With Israel’s strike on a military convoy deep in Syrian territory near Palmyra and Syria’s missile response at the attacking aircraft afterwards, there is a sense that something has changed. The strike was the farthest the IAF has traveled since Russia entered the Syrian conflict two years ago. Syria’s response was also out of the ordinary. None of this was lost on Russia’s Putin who summoned the Israeli ambassador to Russia over Israel’s unusual admittance of the strike.
Netanyahu said in footage aired on Israel’s major television networks: “When we identify attempts to transfer advanced weapons to Hezbollah and we have intelligence and it is operationally feasible, we act to prevent it.
“That’s how it was yesterday and that’s how we shall continue to act,” he added.
“We are fully determined and the evidence of that it that we are acting. Everybody must take that into account — everybody.”
The Times of Israel reported the following:
Assaf Orion, senior research fellow at Israel’s Institute for National Security Studies, said Syria’s response was a “significant” shift.
Until now, he said, when Israel attacked Hezbollah convoys there, it “usually went without a response or with an insignificant response from the Syrian side.”
“[With this attack] the Syrian regime is trying to tell Israel it can’t stand it any more and those actions will not be free of charge.”
President Bashar Assad’s position has been strengthened in recent months with his forces reclaiming all of Syria’s second city Aleppo, as well as enjoying continuing Russian support.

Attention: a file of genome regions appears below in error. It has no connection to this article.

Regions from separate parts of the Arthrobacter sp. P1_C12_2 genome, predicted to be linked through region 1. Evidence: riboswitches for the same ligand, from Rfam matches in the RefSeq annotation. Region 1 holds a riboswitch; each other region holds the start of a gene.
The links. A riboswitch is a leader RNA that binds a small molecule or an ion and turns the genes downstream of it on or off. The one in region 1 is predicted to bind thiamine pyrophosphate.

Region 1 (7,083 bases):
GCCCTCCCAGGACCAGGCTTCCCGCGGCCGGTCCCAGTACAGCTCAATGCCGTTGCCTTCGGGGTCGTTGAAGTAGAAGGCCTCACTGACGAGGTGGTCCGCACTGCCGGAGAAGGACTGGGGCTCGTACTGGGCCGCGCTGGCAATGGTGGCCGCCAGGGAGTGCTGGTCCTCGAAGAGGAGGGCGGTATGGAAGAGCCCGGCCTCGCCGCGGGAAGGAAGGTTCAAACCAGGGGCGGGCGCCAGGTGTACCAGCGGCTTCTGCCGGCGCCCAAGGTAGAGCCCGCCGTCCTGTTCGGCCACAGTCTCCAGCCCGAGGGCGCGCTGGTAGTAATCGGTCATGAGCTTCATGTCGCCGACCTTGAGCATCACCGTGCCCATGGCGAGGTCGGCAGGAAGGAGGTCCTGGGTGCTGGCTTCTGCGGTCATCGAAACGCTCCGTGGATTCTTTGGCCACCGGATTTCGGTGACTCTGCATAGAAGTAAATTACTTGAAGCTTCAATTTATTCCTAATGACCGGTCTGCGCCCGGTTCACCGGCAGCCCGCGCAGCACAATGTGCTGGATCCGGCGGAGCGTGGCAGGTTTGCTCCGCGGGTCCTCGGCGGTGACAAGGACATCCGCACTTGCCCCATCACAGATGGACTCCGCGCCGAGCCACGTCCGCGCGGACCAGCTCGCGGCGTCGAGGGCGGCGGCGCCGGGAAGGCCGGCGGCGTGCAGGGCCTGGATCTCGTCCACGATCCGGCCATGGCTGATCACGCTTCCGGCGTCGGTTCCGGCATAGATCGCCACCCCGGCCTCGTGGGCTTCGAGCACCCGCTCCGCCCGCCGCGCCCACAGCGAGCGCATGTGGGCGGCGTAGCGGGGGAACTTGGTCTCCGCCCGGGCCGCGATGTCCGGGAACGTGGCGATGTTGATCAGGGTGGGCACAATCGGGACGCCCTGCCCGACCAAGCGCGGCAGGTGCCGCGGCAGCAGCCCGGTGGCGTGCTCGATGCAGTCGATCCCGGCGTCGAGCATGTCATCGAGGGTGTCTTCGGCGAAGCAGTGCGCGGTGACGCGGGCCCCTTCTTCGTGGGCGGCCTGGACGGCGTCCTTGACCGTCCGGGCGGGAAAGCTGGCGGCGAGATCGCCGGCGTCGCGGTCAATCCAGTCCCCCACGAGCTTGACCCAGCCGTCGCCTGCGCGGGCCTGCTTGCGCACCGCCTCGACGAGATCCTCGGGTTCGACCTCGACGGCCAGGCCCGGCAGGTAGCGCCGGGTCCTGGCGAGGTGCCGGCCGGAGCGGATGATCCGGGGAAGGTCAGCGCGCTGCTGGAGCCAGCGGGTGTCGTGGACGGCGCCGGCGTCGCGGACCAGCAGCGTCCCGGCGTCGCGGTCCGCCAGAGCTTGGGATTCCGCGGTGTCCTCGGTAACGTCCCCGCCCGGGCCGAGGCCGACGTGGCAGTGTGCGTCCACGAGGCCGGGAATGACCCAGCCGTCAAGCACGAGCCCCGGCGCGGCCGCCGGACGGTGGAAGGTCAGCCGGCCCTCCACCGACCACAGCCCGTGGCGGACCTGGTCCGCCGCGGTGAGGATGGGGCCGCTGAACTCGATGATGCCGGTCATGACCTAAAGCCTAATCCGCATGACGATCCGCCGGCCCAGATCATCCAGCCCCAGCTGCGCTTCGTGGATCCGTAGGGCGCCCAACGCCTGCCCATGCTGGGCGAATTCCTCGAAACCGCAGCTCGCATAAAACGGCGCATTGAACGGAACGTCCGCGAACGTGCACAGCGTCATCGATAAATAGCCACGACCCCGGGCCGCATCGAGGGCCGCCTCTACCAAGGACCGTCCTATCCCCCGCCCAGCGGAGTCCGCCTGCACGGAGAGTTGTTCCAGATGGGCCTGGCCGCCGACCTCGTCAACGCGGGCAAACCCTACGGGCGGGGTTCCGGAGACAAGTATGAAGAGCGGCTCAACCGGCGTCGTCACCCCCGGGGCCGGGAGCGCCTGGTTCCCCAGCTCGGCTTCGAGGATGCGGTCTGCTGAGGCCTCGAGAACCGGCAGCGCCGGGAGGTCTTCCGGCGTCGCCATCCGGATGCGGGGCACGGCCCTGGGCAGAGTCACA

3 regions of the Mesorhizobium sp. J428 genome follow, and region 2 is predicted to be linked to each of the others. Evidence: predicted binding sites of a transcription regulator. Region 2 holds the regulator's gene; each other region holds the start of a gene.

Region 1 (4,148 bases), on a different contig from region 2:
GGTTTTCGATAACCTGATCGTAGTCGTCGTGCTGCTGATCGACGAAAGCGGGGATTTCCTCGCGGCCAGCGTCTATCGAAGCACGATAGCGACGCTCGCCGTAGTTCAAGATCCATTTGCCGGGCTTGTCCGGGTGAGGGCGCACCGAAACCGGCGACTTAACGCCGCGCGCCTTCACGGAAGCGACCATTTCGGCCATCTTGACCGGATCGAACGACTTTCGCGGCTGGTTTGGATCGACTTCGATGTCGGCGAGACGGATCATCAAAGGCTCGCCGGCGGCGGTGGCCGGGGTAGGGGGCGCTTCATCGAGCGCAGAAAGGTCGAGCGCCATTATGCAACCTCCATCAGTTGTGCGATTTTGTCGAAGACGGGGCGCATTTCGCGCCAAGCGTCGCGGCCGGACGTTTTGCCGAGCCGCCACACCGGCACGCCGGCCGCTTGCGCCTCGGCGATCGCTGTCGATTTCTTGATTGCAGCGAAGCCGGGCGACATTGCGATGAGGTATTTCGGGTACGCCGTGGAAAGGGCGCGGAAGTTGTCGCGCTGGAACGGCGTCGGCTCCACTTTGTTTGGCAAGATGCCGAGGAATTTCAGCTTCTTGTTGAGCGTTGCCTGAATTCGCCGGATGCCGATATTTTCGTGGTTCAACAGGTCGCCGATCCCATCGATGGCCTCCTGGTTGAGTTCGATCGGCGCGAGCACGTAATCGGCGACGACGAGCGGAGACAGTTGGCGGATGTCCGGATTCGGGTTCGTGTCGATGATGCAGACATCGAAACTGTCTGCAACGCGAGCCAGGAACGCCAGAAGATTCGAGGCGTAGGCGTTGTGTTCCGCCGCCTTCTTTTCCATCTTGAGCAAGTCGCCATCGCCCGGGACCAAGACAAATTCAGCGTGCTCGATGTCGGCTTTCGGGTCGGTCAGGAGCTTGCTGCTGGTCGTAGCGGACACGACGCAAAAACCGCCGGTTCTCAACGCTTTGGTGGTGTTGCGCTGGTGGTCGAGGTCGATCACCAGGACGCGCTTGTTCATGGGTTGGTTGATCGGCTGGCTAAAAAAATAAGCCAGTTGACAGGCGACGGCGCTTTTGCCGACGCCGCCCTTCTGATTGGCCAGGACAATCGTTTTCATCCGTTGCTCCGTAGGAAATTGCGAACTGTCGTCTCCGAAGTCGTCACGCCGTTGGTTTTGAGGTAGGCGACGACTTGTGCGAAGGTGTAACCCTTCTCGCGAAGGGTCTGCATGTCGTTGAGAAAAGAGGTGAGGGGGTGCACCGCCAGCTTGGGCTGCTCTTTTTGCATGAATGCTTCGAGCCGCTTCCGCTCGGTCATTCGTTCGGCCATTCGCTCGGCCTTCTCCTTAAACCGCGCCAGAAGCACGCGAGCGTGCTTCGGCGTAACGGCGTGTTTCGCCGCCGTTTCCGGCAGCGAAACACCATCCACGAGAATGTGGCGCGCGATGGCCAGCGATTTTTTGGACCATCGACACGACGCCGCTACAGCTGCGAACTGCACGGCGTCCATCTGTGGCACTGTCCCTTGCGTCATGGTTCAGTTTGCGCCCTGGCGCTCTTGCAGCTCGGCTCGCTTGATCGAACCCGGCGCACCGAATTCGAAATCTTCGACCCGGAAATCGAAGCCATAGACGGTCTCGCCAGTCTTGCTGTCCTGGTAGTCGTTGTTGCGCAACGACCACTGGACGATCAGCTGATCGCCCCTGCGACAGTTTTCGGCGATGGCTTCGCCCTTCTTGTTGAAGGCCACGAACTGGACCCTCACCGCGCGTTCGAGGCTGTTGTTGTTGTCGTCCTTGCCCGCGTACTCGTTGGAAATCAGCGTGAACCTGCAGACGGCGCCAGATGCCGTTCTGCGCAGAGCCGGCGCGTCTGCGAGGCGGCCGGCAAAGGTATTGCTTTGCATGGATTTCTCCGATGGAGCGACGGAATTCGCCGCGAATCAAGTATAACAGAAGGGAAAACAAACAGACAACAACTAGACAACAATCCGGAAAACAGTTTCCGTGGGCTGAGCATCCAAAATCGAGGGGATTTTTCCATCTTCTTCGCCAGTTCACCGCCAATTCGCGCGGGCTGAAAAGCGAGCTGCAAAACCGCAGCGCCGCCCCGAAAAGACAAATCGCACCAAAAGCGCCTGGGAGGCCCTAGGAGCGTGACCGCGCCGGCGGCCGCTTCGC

Orion said the Syrian leader was feeling emboldened.
“He is saying: ‘Don’t push me. I am not as weak as I used to be.’”
With war talk increasing between North Korea and the USA as well as the early euphoria of a potential detente between America and Russia now seemingly having melted away, there is an increased likelihood of a regional war connected to the rising tension between North Korea and America as well as NATO digging in its heels in Eastern Europe. Hezbollah, Syria, and even Iran are clearly preparing for open conflict with Israel. Up until now Russia has tried to keep the sides from attacking one another with giving tacit nods to Israel’s need to stop arms transfers to Hezbollah, but the latest attack being so far in Syria’s territory might have tripped up agreements Bibi had cemented with Putin. Putin sees that Israel’s attacks, however warranted, are getting in the way of his ability to strengthen his position in Syria.
With cold war style alliances once again becoming the norm the risk of war has never been greater. The question now does not seem “if,” but rather “when.”